Virtualization is not a project that should be isolated in an IT technology silo. It affects the entire organization.
By Rob Latimer
—Virtualization is one of the hottest topics in the IT world these days, due to compelling stories about return on investment (ROI), rapid provisioning capabilities, and application deployment flexibility. Although most of the focus is on server virtualization and its consolidation benefits, virtualization at the network, file, and/or storage layers may also provide a variety of potential benefits. Virtualization has the potential to drastically reduce IT acquisition costs as well as ongoing maintenance costs, helps facilitate disaster-recovery (DR) strategies, and can support critical (but typically painful) data-migration activities as well.
However, several recent surveys have indicated end users' dissatisfaction around these value propositions: Customers that implement virtualization often cannot quantify or meet the ROI numbers they expected, and in many ways are finding management of the virtualized environment more complex than originally envisioned.
Obstacles to success
What is the root cause of this dissatisfaction and missed expectations? To best answer that, we can start with another question: What did these organizations do to assess how ready they were for virtualization prior to implementation? Most companies have greatly heightened their focus on preparation for disaster, but it seems that similar rigor has been largely overlooked during the implementation of virtualized environments. One should note that this lack of preparedness is not limited to virtualization implementations: It's often seen with a variety of other IT projects as well, including enterprise resource planning (ERP), customer relationship management (CRM), and storage resource management (SRM) implementations.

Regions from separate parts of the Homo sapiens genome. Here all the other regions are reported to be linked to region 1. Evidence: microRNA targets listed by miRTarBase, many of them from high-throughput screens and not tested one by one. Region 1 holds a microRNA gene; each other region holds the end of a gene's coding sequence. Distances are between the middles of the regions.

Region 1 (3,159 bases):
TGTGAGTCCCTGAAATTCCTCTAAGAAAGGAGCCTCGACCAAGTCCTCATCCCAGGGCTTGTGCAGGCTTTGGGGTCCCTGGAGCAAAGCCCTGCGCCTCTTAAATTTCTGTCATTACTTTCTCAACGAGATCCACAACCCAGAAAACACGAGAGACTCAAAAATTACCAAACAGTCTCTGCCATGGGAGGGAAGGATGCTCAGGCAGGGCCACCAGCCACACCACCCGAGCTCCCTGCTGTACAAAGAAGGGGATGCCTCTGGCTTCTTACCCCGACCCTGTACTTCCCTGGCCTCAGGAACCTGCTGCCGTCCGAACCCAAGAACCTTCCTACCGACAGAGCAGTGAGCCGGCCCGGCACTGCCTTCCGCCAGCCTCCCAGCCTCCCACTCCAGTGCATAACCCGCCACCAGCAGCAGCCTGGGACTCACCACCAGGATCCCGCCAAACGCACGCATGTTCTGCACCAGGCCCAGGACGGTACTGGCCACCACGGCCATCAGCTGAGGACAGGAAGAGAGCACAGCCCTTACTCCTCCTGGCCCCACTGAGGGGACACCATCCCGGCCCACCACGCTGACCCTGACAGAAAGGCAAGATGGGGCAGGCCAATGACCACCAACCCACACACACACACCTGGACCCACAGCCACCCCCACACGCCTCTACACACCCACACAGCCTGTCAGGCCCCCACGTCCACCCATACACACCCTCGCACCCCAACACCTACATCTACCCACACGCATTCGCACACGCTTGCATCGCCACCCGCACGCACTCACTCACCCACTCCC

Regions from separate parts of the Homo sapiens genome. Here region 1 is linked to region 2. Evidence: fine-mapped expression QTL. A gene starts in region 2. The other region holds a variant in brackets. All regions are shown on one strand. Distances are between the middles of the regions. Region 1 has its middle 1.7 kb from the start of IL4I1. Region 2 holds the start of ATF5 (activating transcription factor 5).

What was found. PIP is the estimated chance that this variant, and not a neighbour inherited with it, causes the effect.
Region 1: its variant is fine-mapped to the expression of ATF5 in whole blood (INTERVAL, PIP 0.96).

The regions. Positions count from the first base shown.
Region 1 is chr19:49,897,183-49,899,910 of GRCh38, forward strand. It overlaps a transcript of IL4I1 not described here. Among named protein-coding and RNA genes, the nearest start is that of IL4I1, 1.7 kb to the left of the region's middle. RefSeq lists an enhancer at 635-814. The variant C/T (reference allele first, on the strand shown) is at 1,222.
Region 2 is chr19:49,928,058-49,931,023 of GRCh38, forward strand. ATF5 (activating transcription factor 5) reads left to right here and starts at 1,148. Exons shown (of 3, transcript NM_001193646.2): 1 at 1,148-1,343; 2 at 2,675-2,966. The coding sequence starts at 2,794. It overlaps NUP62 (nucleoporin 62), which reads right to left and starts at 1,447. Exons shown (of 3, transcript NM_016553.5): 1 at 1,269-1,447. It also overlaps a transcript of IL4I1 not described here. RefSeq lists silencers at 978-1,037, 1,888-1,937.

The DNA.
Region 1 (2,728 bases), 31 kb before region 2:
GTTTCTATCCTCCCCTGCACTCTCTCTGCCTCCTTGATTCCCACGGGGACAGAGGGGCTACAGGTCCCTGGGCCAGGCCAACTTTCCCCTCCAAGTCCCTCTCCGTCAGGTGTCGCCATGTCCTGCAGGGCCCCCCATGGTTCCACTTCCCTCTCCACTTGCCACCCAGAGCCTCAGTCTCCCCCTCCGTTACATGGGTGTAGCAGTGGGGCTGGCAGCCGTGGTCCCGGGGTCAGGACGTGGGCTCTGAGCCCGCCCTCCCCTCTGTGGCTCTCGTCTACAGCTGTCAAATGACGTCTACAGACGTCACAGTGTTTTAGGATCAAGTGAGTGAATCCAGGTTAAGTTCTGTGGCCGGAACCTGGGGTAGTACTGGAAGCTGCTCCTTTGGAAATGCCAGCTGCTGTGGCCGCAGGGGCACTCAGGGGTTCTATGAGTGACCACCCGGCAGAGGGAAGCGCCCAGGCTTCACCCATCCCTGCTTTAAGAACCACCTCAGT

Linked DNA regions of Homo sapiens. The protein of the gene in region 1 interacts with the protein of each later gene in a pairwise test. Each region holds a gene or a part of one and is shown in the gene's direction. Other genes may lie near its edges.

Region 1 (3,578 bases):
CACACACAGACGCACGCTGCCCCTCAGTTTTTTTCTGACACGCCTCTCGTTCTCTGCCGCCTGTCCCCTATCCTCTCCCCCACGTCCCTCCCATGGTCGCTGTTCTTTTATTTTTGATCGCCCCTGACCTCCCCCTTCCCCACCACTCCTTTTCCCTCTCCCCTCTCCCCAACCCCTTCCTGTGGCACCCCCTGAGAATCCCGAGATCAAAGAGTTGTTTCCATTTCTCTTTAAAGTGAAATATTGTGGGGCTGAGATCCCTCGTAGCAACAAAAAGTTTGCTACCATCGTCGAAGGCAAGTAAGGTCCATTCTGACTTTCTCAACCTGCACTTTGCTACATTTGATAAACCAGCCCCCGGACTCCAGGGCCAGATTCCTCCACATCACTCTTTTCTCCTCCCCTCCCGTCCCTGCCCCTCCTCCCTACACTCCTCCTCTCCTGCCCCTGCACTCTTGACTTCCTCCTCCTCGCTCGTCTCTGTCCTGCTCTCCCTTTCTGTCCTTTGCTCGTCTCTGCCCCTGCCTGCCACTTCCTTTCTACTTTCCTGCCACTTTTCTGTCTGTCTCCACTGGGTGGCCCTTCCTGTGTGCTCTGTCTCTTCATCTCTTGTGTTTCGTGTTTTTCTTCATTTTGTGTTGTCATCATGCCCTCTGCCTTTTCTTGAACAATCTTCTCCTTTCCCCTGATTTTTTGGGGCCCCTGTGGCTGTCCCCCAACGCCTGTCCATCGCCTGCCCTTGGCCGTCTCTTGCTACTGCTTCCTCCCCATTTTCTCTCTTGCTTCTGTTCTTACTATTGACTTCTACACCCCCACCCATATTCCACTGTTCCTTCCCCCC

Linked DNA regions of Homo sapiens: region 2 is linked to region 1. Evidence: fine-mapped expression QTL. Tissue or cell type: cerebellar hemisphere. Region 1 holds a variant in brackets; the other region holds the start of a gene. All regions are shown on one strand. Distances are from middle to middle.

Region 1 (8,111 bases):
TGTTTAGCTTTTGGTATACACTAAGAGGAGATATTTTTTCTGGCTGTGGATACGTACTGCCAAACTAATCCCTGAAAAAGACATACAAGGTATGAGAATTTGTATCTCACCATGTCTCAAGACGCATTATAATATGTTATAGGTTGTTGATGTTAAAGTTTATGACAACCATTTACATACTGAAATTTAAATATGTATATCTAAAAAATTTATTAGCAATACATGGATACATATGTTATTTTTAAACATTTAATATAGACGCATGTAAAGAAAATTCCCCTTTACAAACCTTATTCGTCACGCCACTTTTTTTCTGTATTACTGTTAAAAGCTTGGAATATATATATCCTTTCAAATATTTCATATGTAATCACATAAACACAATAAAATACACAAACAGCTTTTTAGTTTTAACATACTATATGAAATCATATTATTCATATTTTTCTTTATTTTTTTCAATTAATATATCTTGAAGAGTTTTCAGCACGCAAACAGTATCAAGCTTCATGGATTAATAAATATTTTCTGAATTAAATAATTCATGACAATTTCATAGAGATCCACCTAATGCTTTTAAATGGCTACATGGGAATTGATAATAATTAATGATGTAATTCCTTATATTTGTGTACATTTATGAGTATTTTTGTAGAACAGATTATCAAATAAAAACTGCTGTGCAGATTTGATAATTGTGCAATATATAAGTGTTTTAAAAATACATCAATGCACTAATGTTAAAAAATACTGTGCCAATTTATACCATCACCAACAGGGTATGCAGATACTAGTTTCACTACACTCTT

Companies encounter the first obstacle to success in a server virtualization implementation when proper expectations with both management and the operations team in the implementation trenches are not set. The misunderstanding typically starts with a lack of context—how the virtualization implementation will fit into the overarching IT strategy, from both a short-term and a long-term perspective (assuming there is a strategy that's documented and agreed to).
Fundamentally, no IT project should move forward unless it is driven by a defined business requirement. When you're setting expectations there should be a defined and documented strategy statement that 1) clearly articulates the business objectives, the critical success factors, and the expected ROI; 2) provides a comprehensive understanding of the costs, as well as the real constraints and risks; and 3) achieves consensus from the organization's key stakeholders, articulated up the chain of command. This strategy statement is critical for the success of a virtualization initiative.
Now that we've covered obstacle number one, let's discuss how setting expectations fits into the overall virtualization strategy, and what business requirements the virtualization environment will support. It's important in the early stages to clearly define the key stakeholders, including C-level sponsor(s), application owners, server architects, LAN/WAN architects, and data-center managers/operators. This early involvement and participation leading to buy-in with these stakeholders is critical to success.